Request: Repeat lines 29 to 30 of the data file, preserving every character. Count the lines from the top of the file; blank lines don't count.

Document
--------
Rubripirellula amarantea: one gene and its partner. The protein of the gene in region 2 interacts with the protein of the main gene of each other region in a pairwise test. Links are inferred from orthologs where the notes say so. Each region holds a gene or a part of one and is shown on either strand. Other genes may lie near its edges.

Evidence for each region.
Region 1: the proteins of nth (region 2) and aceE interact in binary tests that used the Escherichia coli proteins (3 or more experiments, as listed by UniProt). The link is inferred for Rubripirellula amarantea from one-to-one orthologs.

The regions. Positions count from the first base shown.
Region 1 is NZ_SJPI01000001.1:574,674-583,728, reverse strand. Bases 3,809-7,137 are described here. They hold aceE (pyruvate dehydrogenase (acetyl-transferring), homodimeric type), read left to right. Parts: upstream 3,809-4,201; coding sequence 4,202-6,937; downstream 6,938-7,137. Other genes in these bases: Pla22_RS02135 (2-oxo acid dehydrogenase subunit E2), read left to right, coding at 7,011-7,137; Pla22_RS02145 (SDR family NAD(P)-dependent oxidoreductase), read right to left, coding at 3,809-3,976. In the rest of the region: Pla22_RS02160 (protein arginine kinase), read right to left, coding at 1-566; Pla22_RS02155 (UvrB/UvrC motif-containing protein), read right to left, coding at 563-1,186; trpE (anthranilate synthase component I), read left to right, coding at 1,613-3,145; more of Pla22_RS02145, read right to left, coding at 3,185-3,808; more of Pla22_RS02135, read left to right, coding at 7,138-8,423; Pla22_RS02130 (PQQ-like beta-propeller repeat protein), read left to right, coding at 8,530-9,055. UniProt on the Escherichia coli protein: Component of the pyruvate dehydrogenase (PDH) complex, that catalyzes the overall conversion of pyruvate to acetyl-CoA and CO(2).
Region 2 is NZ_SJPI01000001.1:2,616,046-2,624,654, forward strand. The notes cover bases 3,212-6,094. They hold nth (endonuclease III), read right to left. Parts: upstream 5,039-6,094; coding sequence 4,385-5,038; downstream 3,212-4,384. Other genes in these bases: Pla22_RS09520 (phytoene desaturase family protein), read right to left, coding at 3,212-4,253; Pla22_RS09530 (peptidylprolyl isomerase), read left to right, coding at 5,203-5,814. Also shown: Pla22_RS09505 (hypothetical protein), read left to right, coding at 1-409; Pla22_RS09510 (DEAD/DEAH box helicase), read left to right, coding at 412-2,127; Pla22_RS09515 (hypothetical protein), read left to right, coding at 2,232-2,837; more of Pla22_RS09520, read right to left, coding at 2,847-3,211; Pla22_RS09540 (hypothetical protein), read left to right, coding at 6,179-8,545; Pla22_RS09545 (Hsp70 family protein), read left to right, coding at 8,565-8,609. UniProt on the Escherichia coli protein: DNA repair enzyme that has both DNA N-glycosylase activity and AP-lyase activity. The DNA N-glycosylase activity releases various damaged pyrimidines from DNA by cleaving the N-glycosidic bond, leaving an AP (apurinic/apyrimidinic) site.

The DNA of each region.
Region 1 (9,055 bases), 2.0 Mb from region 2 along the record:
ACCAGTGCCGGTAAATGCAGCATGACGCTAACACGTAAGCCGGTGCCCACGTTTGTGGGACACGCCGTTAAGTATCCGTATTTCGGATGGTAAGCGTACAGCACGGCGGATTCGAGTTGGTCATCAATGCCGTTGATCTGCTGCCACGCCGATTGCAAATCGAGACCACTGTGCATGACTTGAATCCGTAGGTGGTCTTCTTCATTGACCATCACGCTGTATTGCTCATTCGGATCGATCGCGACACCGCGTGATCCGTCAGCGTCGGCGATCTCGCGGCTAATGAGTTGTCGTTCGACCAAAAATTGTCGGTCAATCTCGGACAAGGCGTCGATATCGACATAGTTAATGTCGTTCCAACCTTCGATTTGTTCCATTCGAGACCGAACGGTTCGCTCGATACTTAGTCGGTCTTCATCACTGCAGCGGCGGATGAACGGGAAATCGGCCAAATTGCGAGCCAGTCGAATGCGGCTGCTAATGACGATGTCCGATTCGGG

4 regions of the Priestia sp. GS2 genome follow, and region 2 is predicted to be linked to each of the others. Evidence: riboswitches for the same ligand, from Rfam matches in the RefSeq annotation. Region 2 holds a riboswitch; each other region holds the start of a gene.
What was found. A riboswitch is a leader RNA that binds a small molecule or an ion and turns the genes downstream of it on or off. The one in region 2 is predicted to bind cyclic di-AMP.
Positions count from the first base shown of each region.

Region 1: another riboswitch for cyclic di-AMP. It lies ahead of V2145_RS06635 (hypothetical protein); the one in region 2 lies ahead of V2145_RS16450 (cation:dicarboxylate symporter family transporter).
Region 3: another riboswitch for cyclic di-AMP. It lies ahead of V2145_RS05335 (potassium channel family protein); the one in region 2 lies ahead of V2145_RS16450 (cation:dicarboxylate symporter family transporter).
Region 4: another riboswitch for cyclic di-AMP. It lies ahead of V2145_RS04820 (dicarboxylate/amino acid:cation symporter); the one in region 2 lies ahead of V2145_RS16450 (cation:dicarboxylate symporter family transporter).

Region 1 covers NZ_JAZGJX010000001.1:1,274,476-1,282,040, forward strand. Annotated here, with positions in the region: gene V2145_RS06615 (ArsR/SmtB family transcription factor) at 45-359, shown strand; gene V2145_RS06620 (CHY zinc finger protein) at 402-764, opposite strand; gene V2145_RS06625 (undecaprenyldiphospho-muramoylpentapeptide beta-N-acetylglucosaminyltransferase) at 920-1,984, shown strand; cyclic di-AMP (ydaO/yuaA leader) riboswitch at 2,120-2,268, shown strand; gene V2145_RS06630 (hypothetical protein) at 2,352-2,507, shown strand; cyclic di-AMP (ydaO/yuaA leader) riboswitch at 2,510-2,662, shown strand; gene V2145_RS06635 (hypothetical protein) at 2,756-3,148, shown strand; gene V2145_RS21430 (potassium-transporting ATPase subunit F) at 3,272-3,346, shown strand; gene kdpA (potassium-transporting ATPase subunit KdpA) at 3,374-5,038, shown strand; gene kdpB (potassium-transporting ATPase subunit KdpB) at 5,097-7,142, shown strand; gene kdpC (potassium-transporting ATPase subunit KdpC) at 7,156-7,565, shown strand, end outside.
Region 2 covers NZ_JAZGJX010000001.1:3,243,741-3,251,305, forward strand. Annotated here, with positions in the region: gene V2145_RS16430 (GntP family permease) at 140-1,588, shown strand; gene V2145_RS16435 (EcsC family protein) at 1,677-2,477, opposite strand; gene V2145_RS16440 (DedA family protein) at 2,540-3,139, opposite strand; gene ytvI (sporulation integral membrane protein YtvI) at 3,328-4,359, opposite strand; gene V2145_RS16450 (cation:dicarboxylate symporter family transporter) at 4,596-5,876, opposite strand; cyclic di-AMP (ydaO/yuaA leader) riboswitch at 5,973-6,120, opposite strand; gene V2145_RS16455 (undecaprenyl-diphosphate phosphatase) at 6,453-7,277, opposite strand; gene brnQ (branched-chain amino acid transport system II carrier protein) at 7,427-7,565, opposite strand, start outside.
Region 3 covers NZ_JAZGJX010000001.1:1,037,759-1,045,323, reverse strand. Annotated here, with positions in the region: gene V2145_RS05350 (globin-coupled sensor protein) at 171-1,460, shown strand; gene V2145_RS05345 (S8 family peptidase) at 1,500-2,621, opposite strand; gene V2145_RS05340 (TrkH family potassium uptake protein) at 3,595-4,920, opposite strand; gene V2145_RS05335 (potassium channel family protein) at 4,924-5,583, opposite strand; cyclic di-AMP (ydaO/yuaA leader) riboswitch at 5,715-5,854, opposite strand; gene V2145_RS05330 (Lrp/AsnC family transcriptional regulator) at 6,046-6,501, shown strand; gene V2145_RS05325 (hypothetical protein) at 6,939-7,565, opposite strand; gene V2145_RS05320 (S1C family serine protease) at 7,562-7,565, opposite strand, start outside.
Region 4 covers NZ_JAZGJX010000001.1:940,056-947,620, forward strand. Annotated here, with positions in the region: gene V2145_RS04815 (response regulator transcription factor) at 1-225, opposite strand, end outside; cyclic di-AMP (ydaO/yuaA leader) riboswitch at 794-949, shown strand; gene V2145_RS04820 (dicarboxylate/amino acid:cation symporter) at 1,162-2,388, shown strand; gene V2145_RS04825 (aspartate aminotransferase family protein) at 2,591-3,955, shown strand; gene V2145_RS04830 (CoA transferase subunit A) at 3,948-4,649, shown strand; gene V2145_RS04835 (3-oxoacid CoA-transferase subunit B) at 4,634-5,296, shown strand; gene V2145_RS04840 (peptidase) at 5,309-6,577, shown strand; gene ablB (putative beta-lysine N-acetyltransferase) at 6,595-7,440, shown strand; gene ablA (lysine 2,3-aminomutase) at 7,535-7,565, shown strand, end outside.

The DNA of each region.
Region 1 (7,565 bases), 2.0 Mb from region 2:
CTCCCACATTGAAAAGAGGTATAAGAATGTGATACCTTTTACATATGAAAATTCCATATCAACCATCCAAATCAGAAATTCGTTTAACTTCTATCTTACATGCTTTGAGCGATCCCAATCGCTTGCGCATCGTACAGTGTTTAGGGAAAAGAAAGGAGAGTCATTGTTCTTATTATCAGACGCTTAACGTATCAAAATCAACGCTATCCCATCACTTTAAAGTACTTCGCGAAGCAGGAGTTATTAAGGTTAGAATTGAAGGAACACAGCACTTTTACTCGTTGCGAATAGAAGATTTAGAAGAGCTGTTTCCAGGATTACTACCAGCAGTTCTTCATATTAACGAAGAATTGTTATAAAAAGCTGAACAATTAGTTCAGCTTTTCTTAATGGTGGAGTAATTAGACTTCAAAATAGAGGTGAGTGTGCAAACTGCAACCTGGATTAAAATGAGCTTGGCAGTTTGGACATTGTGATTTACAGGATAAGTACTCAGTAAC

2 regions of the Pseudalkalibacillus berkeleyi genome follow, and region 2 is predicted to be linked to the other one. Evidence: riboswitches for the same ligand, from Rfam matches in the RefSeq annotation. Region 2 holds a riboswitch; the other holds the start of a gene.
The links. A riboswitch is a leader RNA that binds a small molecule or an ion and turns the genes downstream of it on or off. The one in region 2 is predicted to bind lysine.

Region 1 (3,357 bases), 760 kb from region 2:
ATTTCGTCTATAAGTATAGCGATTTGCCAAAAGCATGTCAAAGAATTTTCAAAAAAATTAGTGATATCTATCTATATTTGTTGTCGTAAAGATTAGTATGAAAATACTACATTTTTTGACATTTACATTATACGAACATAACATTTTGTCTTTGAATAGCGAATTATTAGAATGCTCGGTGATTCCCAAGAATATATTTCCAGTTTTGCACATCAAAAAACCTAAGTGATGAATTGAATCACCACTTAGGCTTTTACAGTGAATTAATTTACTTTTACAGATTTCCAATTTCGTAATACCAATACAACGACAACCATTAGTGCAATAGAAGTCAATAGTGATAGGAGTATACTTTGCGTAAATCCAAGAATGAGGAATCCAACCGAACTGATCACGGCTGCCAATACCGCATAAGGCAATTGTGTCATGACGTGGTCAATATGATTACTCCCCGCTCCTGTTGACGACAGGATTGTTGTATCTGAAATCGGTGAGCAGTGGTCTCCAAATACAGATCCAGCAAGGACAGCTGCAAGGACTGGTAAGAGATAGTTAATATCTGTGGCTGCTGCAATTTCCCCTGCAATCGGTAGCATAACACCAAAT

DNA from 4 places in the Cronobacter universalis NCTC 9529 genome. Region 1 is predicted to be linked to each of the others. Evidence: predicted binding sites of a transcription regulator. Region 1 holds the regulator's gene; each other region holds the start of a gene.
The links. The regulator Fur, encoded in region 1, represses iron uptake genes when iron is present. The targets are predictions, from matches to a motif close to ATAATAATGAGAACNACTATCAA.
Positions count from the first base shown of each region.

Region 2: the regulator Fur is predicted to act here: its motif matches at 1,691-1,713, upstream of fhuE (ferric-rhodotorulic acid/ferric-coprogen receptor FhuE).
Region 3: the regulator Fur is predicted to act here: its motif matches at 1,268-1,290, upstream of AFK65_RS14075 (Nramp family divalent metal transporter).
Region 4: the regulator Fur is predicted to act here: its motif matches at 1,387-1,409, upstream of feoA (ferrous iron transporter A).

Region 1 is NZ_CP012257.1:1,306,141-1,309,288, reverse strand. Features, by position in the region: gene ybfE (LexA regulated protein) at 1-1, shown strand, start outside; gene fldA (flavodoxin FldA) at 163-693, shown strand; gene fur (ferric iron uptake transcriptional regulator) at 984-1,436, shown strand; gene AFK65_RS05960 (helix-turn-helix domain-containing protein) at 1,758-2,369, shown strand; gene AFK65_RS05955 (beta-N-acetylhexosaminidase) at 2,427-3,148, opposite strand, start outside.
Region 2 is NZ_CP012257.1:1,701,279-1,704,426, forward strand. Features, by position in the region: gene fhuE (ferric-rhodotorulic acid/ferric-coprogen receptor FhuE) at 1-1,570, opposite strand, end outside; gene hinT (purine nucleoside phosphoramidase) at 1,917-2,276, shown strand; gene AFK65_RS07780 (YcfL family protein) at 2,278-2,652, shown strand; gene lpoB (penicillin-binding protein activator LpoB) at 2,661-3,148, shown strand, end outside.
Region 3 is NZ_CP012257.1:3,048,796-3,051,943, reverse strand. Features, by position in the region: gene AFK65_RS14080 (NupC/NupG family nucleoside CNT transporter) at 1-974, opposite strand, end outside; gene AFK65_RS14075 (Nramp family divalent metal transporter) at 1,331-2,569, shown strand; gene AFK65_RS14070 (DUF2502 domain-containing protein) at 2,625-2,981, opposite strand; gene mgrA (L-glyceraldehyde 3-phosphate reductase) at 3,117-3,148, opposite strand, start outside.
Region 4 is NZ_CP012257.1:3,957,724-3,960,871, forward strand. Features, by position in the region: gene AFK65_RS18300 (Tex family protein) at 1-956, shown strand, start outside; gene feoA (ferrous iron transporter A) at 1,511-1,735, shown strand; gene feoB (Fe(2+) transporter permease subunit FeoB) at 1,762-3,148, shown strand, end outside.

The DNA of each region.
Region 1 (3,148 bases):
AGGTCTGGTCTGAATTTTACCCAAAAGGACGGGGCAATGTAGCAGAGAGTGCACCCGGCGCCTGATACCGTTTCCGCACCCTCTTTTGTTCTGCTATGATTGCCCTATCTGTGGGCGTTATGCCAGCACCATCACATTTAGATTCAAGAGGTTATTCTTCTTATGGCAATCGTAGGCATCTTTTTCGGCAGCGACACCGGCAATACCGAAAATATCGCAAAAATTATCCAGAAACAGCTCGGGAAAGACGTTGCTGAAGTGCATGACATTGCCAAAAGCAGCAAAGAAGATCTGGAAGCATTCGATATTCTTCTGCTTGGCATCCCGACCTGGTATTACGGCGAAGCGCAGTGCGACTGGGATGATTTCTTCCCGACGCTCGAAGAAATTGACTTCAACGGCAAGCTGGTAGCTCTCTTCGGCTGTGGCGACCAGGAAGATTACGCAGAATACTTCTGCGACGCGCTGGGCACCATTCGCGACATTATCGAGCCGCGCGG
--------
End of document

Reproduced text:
Positions count from the first base shown of each region.

Region 2: the regulator Fur is predicted to act here: its motif matches at 1,691-1,713, upstream of fhuE (ferric-rhodotorulic acid/ferric-coprogen receptor FhuE).